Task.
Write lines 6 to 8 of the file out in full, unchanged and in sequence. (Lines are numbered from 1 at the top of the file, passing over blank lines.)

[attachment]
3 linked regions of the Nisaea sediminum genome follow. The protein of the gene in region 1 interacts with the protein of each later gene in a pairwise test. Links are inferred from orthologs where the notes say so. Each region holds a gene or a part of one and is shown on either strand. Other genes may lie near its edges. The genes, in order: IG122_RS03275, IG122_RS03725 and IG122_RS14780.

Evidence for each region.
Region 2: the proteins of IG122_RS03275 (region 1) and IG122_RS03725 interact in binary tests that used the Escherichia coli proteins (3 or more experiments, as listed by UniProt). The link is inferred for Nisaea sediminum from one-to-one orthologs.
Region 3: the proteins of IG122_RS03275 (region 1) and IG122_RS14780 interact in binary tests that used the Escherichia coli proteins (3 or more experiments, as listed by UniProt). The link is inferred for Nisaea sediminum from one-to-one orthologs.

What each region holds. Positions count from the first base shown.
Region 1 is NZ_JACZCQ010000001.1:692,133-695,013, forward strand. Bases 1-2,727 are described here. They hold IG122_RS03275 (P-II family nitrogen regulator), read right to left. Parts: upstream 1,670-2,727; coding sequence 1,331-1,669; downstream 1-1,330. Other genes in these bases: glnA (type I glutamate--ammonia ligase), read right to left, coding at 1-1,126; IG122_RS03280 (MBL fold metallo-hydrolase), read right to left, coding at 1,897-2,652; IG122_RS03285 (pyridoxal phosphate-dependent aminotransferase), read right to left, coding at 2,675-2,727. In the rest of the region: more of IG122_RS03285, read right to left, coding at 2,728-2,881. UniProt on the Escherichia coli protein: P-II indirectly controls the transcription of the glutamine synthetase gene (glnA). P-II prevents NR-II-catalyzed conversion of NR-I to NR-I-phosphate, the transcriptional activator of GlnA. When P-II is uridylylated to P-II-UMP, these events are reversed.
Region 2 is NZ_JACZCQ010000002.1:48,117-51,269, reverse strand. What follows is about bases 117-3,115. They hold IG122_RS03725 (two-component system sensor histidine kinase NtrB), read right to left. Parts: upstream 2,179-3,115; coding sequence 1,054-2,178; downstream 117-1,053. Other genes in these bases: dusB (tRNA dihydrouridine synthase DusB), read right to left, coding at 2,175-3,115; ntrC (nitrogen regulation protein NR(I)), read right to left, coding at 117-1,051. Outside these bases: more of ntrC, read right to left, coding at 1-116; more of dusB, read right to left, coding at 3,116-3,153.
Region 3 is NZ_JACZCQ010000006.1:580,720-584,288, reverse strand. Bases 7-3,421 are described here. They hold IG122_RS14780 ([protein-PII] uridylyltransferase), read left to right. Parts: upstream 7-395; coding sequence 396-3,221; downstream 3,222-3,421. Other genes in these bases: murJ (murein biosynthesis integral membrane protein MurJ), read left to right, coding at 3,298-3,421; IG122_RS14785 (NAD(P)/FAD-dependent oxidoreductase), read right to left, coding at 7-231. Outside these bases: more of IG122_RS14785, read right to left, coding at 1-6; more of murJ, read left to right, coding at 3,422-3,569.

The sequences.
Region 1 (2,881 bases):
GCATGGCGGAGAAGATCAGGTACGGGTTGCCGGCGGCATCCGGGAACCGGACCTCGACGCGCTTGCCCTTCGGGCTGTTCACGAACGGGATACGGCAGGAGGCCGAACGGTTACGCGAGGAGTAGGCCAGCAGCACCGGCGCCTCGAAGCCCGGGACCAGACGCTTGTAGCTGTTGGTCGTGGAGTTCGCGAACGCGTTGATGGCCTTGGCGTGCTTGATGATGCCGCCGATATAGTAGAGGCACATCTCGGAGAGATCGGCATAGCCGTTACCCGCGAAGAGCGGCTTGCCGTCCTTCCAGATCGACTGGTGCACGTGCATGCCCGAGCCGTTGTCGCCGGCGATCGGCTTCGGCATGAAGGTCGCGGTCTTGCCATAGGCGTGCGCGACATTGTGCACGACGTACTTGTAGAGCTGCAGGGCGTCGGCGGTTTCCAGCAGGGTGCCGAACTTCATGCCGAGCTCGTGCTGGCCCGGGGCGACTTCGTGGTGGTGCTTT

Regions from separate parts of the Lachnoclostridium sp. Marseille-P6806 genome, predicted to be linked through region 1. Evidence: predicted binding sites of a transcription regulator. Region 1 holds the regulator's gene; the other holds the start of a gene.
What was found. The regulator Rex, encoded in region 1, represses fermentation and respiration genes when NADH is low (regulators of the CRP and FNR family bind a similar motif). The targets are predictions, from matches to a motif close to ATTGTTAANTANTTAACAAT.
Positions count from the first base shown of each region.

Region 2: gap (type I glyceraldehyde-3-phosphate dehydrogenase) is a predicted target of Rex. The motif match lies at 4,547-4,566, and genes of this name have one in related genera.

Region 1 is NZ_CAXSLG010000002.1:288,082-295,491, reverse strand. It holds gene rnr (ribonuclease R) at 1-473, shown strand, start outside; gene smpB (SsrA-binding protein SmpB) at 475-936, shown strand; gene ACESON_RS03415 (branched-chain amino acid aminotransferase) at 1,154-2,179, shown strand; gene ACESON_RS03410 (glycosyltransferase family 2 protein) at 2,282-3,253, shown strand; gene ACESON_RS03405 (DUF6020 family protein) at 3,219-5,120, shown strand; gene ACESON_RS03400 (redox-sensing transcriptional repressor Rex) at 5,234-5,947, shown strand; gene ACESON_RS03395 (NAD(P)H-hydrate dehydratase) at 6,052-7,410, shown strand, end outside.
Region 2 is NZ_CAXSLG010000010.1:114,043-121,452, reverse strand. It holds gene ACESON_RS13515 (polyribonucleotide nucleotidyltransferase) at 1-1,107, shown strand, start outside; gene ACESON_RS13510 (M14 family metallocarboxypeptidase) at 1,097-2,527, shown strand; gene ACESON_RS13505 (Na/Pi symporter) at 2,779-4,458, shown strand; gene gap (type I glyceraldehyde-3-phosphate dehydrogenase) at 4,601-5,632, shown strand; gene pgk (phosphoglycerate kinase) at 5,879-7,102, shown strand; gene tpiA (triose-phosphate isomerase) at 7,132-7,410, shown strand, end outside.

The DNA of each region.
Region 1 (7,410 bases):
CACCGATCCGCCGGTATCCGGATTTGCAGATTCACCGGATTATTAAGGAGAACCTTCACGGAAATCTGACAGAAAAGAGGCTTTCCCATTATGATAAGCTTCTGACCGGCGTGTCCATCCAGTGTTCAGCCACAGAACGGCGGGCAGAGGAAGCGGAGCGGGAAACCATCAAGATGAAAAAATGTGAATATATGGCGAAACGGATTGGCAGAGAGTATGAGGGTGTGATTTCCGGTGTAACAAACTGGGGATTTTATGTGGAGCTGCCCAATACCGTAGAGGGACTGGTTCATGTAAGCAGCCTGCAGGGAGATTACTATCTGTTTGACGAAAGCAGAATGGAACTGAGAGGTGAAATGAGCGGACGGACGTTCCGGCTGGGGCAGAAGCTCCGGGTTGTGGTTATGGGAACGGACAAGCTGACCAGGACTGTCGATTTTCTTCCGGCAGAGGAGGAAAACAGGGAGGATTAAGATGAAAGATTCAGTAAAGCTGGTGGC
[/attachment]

Region 1 is NZ_JACZCQ010000001.1:692,133-695,013, forward strand. Bases 1-2,727 are described here. They hold IG122_RS03275 (P-II family nitrogen regulator), read right to left. Parts: upstream 1,670-2,727; coding sequence 1,331-1,669; downstream 1-1,330. Other genes in these bases: glnA (type I glutamate--ammonia ligase), read right to left, coding at 1-1,126; IG122_RS03280 (MBL fold metallo-hydrolase), read right to left, coding at 1,897-2,652; IG122_RS03285 (pyridoxal phosphate-dependent aminotransferase), read right to left, coding at 2,675-2,727. In the rest of the region: more of IG122_RS03285, read right to left, coding at 2,728-2,881. UniProt on the Escherichia coli protein: P-II indirectly controls the transcription of the glutamine synthetase gene (glnA). P-II prevents NR-II-catalyzed conversion of NR-I to NR-I-phosphate, the transcriptional activator of GlnA. When P-II is uridylylated to P-II-UMP, these events are reversed.
Region 2 is NZ_JACZCQ010000002.1:48,117-51,269, reverse strand. What follows is about bases 117-3,115. They hold IG122_RS03725 (two-component system sensor histidine kinase NtrB), read right to left. Parts: upstream 2,179-3,115; coding sequence 1,054-2,178; downstream 117-1,053. Other genes in these bases: dusB (tRNA dihydrouridine synthase DusB), read right to left, coding at 2,175-3,115; ntrC (nitrogen regulation protein NR(I)), read right to left, coding at 117-1,051. Outside these bases: more of ntrC, read right to left, coding at 1-116; more of dusB, read right to left, coding at 3,116-3,153.
Region 3 is NZ_JACZCQ010000006.1:580,720-584,288, reverse strand. Bases 7-3,421 are described here. They hold IG122_RS14780 ([protein-PII] uridylyltransferase), read left to right. Parts: upstream 7-395; coding sequence 396-3,221; downstream 3,222-3,421. Other genes in these bases: murJ (murein biosynthesis integral membrane protein MurJ), read left to right, coding at 3,298-3,421; IG122_RS14785 (NAD(P)/FAD-dependent oxidoreductase), read right to left, coding at 7-231. Outside these bases: more of IG122_RS14785, read right to left, coding at 1-6; more of murJ, read left to right, coding at 3,422-3,569.